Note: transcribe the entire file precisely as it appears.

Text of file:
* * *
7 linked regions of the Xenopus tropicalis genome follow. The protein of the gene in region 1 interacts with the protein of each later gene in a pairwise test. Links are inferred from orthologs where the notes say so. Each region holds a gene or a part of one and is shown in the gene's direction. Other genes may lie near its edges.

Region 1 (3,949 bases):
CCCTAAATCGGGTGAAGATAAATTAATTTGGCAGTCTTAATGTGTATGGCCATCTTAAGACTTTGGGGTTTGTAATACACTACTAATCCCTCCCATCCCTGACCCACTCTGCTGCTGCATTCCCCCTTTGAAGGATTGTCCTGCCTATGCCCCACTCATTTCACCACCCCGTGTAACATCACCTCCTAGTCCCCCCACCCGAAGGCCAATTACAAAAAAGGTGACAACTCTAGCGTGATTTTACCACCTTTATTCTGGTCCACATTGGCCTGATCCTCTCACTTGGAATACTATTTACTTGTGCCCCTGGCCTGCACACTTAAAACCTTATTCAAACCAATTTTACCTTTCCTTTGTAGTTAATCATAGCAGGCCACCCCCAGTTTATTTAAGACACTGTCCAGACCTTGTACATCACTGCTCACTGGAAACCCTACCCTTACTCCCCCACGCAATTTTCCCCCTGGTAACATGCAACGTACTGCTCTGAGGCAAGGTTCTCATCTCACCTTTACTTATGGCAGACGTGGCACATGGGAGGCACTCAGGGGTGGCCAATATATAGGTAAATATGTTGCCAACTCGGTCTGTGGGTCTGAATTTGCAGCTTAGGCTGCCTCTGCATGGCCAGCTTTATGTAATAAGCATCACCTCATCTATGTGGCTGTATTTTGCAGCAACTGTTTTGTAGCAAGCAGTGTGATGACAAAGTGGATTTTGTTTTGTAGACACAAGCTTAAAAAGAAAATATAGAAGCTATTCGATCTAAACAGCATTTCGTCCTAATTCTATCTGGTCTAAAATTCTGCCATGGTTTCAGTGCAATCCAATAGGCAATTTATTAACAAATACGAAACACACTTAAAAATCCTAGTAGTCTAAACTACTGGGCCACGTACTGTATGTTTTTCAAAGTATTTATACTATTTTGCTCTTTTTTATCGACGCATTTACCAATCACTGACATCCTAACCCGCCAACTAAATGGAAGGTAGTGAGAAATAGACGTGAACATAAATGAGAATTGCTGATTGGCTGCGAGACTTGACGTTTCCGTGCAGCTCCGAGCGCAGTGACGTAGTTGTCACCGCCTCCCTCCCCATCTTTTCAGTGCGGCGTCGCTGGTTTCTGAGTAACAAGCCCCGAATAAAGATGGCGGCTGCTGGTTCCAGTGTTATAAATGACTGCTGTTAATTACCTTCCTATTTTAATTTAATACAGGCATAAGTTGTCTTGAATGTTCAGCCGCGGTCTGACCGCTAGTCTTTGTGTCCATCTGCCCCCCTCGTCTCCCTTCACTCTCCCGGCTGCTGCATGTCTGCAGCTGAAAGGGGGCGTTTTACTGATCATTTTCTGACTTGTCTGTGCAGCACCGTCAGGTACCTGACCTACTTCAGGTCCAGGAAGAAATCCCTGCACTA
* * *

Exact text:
7 linked regions of the Xenopus tropicalis genome follow. The protein of the gene in region 1 interacts with the protein of each later gene in a pairwise test. Links are inferred from orthologs where the notes say so. Each region holds a gene or a part of one and is shown in the gene's direction. Other genes may lie near its edges.

Region 1 (3,949 bases):
CCCTAAATCGGGTGAAGATAAATTAATTTGGCAGTCTTAATGTGTATGGCCATCTTAAGACTTTGGGGTTTGTAATACACTACTAATCCCTCCCATCCCTGACCCACTCTGCTGCTGCATTCCCCCTTTGAAGGATTGTCCTGCCTATGCCCCACTCATTTCACCACCCCGTGTAACATCACCTCCTAGTCCCCCCACCCGAAGGCCAATTACAAAAAAGGTGACAACTCTAGCGTGATTTTACCACCTTTATTCTGGTCCACATTGGCCTGATCCTCTCACTTGGAATACTATTTACTTGTGCCCCTGGCCTGCACACTTAAAACCTTATTCAAACCAATTTTACCTTTCCTTTGTAGTTAATCATAGCAGGCCACCCCCAGTTTATTTAAGACACTGTCCAGACCTTGTACATCACTGCTCACTGGAAACCCTACCCTTACTCCCCCACGCAATTTTCCCCCTGGTAACATGCAACGTACTGCTCTGAGGCAAGGTTCTCATCTCACCTTTACTTATGGCAGACGTGGCACATGGGAGGCACTCAGGGGTGGCCAATATATAGGTAAATATGTTGCCAACTCGGTCTGTGGGTCTGAATTTGCAGCTTAGGCTGCCTCTGCATGGCCAGCTTTATGTAATAAGCATCACCTCATCTATGTGGCTGTATTTTGCAGCAACTGTTTTGTAGCAAGCAGTGTGATGACAAAGTGGATTTTGTTTTGTAGACACAAGCTTAAAAAGAAAATATAGAAGCTATTCGATCTAAACAGCATTTCGTCCTAATTCTATCTGGTCTAAAATTCTGCCATGGTTTCAGTGCAATCCAATAGGCAATTTATTAACAAATACGAAACACACTTAAAAATCCTAGTAGTCTAAACTACTGGGCCACGTACTGTATGTTTTTCAAAGTATTTATACTATTTTGCTCTTTTTTATCGACGCATTTACCAATCACTGACATCCTAACCCGCCAACTAAATGGAAGGTAGTGAGAAATAGACGTGAACATAAATGAGAATTGCTGATTGGCTGCGAGACTTGACGTTTCCGTGCAGCTCCGAGCGCAGTGACGTAGTTGTCACCGCCTCCCTCCCCATCTTTTCAGTGCGGCGTCGCTGGTTTCTGAGTAACAAGCCCCGAATAAAGATGGCGGCTGCTGGTTCCAGTGTTATAAATGACTGCTGTTAATTACCTTCCTATTTTAATTTAATACAGGCATAAGTTGTCTTGAATGTTCAGCCGCGGTCTGACCGCTAGTCTTTGTGTCCATCTGCCCCCCTCGTCTCCCTTCACTCTCCCGGCTGCTGCATGTCTGCAGCTGAAAGGGGGCGTTTTACTGATCATTTTCTGACTTGTCTGTGCAGCACCGTCAGGTACCTGACCTACTTCAGGTCCAGGAAGAAATCCCTGCACTA